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Wise Use of Antibiotics

June 2022

Diagnosing and Treating Pediatric Urinary Tract Infections – What’s New?



Column Editor: Rana El Feghaly, MD, MSCI | Director, Clinical Services | Director, Outpatient Antibiotic Stewardship Program | Associate Professor of Pediatrics, UMKC School of Medicine


Urinary tract infections (UTIs) are among the most common reasons for antibiotic prescribing in outpatient settings. New data are emerging that support shorter antibiotic courses in children and early transition from intravenous to oral antibiotics in young children with pyelonephritis. The Evidence Based Practice Team at Children’s Mercy recently developed new Clinical Practice Guidelines to help providers diagnose and treat children with UTIs.

Which children should I evaluate for a UTI?

  • Children with high-grade fever (≥39°C), lasting ≥48 hours without a clear source, particularly those with risk factors (girls ≤12 months of age, boys ≤6 months of age especially if uncircumcised, immunosuppression, vesicoureteral reflux, posterior urethral valves or other ureteral or renal abnormalities, neurogenic bladder, bladder catheterization, and constipation).
  • Children with referrable urinary tract symptoms (such as urinary frequency, urgency, dysuria, nausea/vomiting, incontinence, abdominal/flank pain, hematuria or foul-smelling urine).

What sample should I obtain?

The collection method should take into consideration age and toilet-training.

  • A sterile urethral catheterization is the ideal sample in non-toilet-trained children. Although suprapubic aspiration provides an excellent sample, it is invasive and painful, thus recommended only if a catheterized sample cannot be obtained.
  • A bagged specimen should not be sent for culture; contamination rates as high as 63% make culture results unreliable in most cases.1 If used as an initial screen for a urinalysis (UA), a subsequent catheterized sample should be obtained if culture is required.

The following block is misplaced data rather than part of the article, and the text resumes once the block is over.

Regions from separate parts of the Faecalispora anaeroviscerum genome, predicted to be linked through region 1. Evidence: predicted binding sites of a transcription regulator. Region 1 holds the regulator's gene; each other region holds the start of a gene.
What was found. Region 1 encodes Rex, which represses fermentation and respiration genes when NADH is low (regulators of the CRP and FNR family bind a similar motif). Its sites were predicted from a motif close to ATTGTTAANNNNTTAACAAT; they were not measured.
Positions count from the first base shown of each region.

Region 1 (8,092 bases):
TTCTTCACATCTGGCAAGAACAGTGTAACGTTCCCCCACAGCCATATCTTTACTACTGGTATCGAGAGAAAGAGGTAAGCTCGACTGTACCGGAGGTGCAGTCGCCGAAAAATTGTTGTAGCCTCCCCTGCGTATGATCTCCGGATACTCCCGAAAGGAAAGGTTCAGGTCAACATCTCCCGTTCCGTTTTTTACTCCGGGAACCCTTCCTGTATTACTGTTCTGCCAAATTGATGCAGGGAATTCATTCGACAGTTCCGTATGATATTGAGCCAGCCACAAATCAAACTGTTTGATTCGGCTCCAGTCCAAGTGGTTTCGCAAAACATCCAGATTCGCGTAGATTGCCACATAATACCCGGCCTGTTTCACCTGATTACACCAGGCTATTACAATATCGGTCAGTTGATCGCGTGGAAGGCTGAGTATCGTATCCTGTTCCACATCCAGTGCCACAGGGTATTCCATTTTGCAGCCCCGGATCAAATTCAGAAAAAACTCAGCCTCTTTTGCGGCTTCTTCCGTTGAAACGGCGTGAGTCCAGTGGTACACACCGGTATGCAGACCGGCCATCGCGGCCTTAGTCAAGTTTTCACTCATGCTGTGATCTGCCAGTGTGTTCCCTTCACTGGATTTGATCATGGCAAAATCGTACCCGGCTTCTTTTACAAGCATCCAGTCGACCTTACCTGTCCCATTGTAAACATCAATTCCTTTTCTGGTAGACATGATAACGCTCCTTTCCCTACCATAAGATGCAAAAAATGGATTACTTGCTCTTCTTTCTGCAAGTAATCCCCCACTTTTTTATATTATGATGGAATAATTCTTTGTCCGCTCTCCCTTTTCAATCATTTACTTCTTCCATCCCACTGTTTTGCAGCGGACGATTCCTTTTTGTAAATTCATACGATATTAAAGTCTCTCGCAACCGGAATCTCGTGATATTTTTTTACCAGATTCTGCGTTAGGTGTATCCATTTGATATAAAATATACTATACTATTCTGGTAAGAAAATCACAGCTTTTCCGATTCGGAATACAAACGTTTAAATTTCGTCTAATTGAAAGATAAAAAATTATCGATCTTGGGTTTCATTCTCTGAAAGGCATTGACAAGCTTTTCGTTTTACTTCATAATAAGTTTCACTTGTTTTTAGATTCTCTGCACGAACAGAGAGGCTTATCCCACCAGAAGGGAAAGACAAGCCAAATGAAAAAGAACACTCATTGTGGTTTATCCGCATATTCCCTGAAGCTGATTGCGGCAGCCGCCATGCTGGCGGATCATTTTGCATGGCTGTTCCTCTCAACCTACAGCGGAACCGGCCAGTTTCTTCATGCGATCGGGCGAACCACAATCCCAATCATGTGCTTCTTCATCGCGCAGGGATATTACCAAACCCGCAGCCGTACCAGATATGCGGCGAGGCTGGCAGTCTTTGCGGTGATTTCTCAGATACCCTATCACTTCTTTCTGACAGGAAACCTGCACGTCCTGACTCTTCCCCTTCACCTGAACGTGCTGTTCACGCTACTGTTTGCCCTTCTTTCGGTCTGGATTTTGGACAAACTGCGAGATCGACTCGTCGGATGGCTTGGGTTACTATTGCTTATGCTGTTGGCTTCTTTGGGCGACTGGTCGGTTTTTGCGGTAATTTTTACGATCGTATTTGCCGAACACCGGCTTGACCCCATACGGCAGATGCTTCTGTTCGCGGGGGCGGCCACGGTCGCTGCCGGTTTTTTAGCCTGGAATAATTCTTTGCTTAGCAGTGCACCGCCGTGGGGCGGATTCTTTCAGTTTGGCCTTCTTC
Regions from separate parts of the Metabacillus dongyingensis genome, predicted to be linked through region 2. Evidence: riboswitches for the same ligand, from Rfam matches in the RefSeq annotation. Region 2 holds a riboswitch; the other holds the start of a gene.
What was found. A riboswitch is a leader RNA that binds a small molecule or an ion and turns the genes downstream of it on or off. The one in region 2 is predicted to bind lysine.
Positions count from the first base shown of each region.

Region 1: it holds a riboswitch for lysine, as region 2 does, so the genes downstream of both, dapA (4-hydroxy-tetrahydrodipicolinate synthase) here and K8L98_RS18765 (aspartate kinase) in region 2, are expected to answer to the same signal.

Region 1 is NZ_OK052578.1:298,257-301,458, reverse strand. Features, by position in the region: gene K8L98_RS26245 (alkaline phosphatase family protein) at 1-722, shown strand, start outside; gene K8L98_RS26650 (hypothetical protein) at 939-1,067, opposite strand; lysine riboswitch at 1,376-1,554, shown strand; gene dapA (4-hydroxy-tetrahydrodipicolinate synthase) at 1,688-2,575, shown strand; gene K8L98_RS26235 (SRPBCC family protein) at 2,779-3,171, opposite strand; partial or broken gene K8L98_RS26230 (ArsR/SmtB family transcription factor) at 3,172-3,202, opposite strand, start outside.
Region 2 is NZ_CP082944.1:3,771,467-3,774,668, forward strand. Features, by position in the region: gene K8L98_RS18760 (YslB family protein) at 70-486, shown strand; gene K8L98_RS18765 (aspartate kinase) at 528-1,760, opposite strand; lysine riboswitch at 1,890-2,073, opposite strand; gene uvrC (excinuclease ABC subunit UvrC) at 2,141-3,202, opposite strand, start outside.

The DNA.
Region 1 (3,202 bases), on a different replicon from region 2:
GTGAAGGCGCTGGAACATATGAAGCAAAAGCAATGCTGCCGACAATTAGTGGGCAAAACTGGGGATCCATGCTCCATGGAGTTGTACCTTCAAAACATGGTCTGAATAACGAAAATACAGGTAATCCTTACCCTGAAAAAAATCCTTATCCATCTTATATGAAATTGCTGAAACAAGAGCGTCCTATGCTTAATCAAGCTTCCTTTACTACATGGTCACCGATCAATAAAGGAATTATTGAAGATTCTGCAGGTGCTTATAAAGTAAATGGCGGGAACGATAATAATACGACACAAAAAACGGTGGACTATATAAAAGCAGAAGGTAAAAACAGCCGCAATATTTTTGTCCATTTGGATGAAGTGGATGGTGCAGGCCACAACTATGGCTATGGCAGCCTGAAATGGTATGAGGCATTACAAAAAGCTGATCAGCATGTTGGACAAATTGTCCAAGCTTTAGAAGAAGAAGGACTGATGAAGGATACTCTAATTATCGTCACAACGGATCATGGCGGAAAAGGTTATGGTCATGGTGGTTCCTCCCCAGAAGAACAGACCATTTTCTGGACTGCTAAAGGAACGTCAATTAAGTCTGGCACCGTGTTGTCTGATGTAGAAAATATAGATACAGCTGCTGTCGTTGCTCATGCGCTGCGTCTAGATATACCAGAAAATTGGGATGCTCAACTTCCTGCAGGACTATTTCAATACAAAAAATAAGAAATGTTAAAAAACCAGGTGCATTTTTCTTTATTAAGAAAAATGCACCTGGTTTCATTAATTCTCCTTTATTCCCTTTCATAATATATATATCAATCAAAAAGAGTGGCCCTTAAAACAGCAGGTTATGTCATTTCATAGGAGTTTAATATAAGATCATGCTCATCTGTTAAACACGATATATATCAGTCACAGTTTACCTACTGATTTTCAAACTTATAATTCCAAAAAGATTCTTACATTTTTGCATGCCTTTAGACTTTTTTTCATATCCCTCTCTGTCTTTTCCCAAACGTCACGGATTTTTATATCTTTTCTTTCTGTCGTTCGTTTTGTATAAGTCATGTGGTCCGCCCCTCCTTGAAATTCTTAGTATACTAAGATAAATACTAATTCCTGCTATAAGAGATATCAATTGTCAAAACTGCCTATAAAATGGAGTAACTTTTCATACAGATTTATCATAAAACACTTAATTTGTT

• In toilet-trained children, a midstream clean-catch urine is recommended. Contamination rates remain somewhat elevated (up to 34%), likely due to poor collection techniques,2,3 so appropriate education on collection technique (particularly obtaining a true midstream sample) is paramount when using this method.

How do I diagnose a UTI?

A fresh urine specimen (less than one hour after voiding with maintenance at room temperature, or less than four hours after voiding with refrigeration) should ideally be analyzed using dipstick and microscopy. To establish a diagnosis of UTI, the patient should have BOTH an abnormal UA AND a urine culture.

  • Urinalysis: A positive nitrite test is 99% specific for UTI (positive predictive value of 86%, and negative predictive value of 89%). On the other hand, the leukocyte esterase (LE) test is less specific, albeit more sensitive. Having both a positive nitrite and LE brings up the positive predictive value to 93% and the negative predictive value to 94%. A test that is negative for LE and nitrites is excellent in ruling out UTI. Pyuria (≥5 WBC/HPF) and bacteriuria are not specific for UTI.3-5
  • Urine culture: Cut-offs are slightly different based on the collection technique; UTI is confirmed with growth of ≥50,000 colony forming unit/mL of a uropathogen from a catheterized sample, and ≥100,000 colony forming unit/mL of a uropathogen from a clean-catch. The presence of mixed growth typically indicates contamination. Common uropathogens include enteric gram-negatives (such as E. coli, Klebsiella spp, Proteus spp, Enterobacter spp, Citrobacter spp), Enterococcus spp and Candida spp.5

Which antibiotics are best to use?

  • Parenteral antibiotics are recommended for patients who appear toxic, or who cannot tolerate oral intake.5 Most patients with UTI can be managed with oral antibiotics.
  • If a patient has a previous history of UTI, use previous cultures to make antibiotic decisions.
  • Based on our local antibiogram showing >95% of urine E. coli, Proteus mirabilis and Klebsiella pneumonia are susceptible to cefazolin, we suggest initiating cefazolin (intravenous), or cephalexin (oral), unless there is a risk factor for a more resistant organism.